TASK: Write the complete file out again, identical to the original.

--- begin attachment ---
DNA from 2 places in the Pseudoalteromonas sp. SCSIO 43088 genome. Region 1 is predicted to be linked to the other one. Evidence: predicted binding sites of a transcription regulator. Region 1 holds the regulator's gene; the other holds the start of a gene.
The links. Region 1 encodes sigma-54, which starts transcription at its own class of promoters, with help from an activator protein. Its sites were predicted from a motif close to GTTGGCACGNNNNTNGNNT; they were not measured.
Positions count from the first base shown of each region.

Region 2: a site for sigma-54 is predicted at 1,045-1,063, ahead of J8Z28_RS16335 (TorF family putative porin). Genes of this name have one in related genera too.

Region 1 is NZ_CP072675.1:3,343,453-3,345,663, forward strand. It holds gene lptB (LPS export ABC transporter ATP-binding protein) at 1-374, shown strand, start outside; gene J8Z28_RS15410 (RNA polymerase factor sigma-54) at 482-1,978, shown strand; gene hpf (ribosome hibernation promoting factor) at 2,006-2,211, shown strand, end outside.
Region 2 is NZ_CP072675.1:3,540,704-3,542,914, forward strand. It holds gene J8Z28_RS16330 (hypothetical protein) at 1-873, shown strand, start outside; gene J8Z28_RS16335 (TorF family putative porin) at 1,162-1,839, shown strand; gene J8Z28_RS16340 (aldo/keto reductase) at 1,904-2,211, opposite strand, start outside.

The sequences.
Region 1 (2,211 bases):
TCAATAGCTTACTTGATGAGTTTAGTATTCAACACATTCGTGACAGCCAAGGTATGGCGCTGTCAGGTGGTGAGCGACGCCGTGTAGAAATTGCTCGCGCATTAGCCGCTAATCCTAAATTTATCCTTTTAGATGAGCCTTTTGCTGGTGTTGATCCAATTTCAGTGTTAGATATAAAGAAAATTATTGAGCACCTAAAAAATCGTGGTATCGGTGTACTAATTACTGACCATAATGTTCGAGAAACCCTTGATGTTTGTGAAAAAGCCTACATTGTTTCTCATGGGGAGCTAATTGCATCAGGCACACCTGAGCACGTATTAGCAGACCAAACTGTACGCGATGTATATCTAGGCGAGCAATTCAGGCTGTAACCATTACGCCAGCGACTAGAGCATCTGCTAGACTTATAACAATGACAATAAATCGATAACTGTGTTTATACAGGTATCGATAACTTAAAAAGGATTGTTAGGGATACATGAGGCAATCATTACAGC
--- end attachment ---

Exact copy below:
DNA from 2 places in the Pseudoalteromonas sp. SCSIO 43088 genome. Region 1 is predicted to be linked to the other one. Evidence: predicted binding sites of a transcription regulator. Region 1 holds the regulator's gene; the other holds the start of a gene.
The links. Region 1 encodes sigma-54, which starts transcription at its own class of promoters, with help from an activator protein. Its sites were predicted from a motif close to GTTGGCACGNNNNTNGNNT; they were not measured.
Positions count from the first base shown of each region.

Region 2: a site for sigma-54 is predicted at 1,045-1,063, ahead of J8Z28_RS16335 (TorF family putative porin). Genes of this name have one in related genera too.

Region 1 is NZ_CP072675.1:3,343,453-3,345,663, forward strand. It holds gene lptB (LPS export ABC transporter ATP-binding protein) at 1-374, shown strand, start outside; gene J8Z28_RS15410 (RNA polymerase factor sigma-54) at 482-1,978, shown strand; gene hpf (ribosome hibernation promoting factor) at 2,006-2,211, shown strand, end outside.
Region 2 is NZ_CP072675.1:3,540,704-3,542,914, forward strand. It holds gene J8Z28_RS16330 (hypothetical protein) at 1-873, shown strand, start outside; gene J8Z28_RS16335 (TorF family putative porin) at 1,162-1,839, shown strand; gene J8Z28_RS16340 (aldo/keto reductase) at 1,904-2,211, opposite strand, start outside.

The sequences.
Region 1 (2,211 bases):
TCAATAGCTTACTTGATGAGTTTAGTATTCAACACATTCGTGACAGCCAAGGTATGGCGCTGTCAGGTGGTGAGCGACGCCGTGTAGAAATTGCTCGCGCATTAGCCGCTAATCCTAAATTTATCCTTTTAGATGAGCCTTTTGCTGGTGTTGATCCAATTTCAGTGTTAGATATAAAGAAAATTATTGAGCACCTAAAAAATCGTGGTATCGGTGTACTAATTACTGACCATAATGTTCGAGAAACCCTTGATGTTTGTGAAAAAGCCTACATTGTTTCTCATGGGGAGCTAATTGCATCAGGCACACCTGAGCACGTATTAGCAGACCAAACTGTACGCGATGTATATCTAGGCGAGCAATTCAGGCTGTAACCATTACGCCAGCGACTAGAGCATCTGCTAGACTTATAACAATGACAATAAATCGATAACTGTGTTTATACAGGTATCGATAACTTAAAAAGGATTGTTAGGGATACATGAGGCAATCATTACAGC